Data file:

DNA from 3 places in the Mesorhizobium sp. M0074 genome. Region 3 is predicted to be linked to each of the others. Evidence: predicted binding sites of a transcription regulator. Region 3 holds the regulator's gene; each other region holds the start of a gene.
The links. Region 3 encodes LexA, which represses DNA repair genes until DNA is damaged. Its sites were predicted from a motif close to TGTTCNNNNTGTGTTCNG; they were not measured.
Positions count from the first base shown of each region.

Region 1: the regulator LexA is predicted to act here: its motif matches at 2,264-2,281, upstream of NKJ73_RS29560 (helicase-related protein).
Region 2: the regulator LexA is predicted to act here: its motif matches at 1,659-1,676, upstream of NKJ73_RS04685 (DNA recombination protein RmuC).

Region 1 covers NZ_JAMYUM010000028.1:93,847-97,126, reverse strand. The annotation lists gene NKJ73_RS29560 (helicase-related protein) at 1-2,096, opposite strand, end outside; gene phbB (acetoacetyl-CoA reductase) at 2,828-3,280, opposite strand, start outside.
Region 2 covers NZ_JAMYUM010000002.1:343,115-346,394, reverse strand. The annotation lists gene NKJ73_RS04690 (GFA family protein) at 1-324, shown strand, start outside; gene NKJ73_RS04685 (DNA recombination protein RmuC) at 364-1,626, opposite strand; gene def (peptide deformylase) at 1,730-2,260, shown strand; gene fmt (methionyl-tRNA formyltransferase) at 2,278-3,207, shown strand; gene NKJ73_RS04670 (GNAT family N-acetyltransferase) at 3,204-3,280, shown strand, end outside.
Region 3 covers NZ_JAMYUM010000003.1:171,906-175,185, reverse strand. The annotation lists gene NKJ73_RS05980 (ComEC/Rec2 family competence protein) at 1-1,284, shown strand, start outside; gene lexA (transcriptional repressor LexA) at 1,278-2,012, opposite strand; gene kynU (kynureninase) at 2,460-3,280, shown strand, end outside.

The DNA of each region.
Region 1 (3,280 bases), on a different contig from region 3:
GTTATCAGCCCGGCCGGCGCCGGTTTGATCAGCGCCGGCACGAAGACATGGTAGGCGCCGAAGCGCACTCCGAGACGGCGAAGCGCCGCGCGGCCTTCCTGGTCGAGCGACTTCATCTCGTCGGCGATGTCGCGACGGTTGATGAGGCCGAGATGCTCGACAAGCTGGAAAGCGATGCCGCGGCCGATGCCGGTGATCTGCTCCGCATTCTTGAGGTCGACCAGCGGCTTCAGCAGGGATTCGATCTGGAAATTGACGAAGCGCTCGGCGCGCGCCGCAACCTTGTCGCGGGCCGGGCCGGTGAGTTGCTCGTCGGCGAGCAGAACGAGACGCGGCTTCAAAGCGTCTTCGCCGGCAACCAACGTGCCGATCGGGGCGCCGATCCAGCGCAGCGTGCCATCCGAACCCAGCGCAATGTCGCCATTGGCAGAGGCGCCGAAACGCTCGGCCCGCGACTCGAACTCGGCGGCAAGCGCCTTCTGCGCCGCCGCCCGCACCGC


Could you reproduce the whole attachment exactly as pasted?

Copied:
DNA from 3 places in the Mesorhizobium sp. M0074 genome. Region 3 is predicted to be linked to each of the others. Evidence: predicted binding sites of a transcription regulator. Region 3 holds the regulator's gene; each other region holds the start of a gene.
The links. Region 3 encodes LexA, which represses DNA repair genes until DNA is damaged. Its sites were predicted from a motif close to TGTTCNNNNTGTGTTCNG; they were not measured.
Positions count from the first base shown of each region.

Region 1: the regulator LexA is predicted to act here: its motif matches at 2,264-2,281, upstream of NKJ73_RS29560 (helicase-related protein).
Region 2: the regulator LexA is predicted to act here: its motif matches at 1,659-1,676, upstream of NKJ73_RS04685 (DNA recombination protein RmuC).

Region 1 covers NZ_JAMYUM010000028.1:93,847-97,126, reverse strand. The annotation lists gene NKJ73_RS29560 (helicase-related protein) at 1-2,096, opposite strand, end outside; gene phbB (acetoacetyl-CoA reductase) at 2,828-3,280, opposite strand, start outside.
Region 2 covers NZ_JAMYUM010000002.1:343,115-346,394, reverse strand. The annotation lists gene NKJ73_RS04690 (GFA family protein) at 1-324, shown strand, start outside; gene NKJ73_RS04685 (DNA recombination protein RmuC) at 364-1,626, opposite strand; gene def (peptide deformylase) at 1,730-2,260, shown strand; gene fmt (methionyl-tRNA formyltransferase) at 2,278-3,207, shown strand; gene NKJ73_RS04670 (GNAT family N-acetyltransferase) at 3,204-3,280, shown strand, end outside.
Region 3 covers NZ_JAMYUM010000003.1:171,906-175,185, reverse strand. The annotation lists gene NKJ73_RS05980 (ComEC/Rec2 family competence protein) at 1-1,284, shown strand, start outside; gene lexA (transcriptional repressor LexA) at 1,278-2,012, opposite strand; gene kynU (kynureninase) at 2,460-3,280, shown strand, end outside.

The DNA of each region.
Region 1 (3,280 bases), on a different contig from region 3:
GTTATCAGCCCGGCCGGCGCCGGTTTGATCAGCGCCGGCACGAAGACATGGTAGGCGCCGAAGCGCACTCCGAGACGGCGAAGCGCCGCGCGGCCTTCCTGGTCGAGCGACTTCATCTCGTCGGCGATGTCGCGACGGTTGATGAGGCCGAGATGCTCGACAAGCTGGAAAGCGATGCCGCGGCCGATGCCGGTGATCTGCTCCGCATTCTTGAGGTCGACCAGCGGCTTCAGCAGGGATTCGATCTGGAAATTGACGAAGCGCTCGGCGCGCGCCGCAACCTTGTCGCGGGCCGGGCCGGTGAGTTGCTCGTCGGCGAGCAGAACGAGACGCGGCTTCAAAGCGTCTTCGCCGGCAACCAACGTGCCGATCGGGGCGCCGATCCAGCGCAGCGTGCCATCCGAACCCAGCGCAATGTCGCCATTGGCAGAGGCGCCGAAACGCTCGGCCCGCGACTCGAACTCGGCGGCAAGCGCCTTCTGCGCCGCCGCCCGCACCGC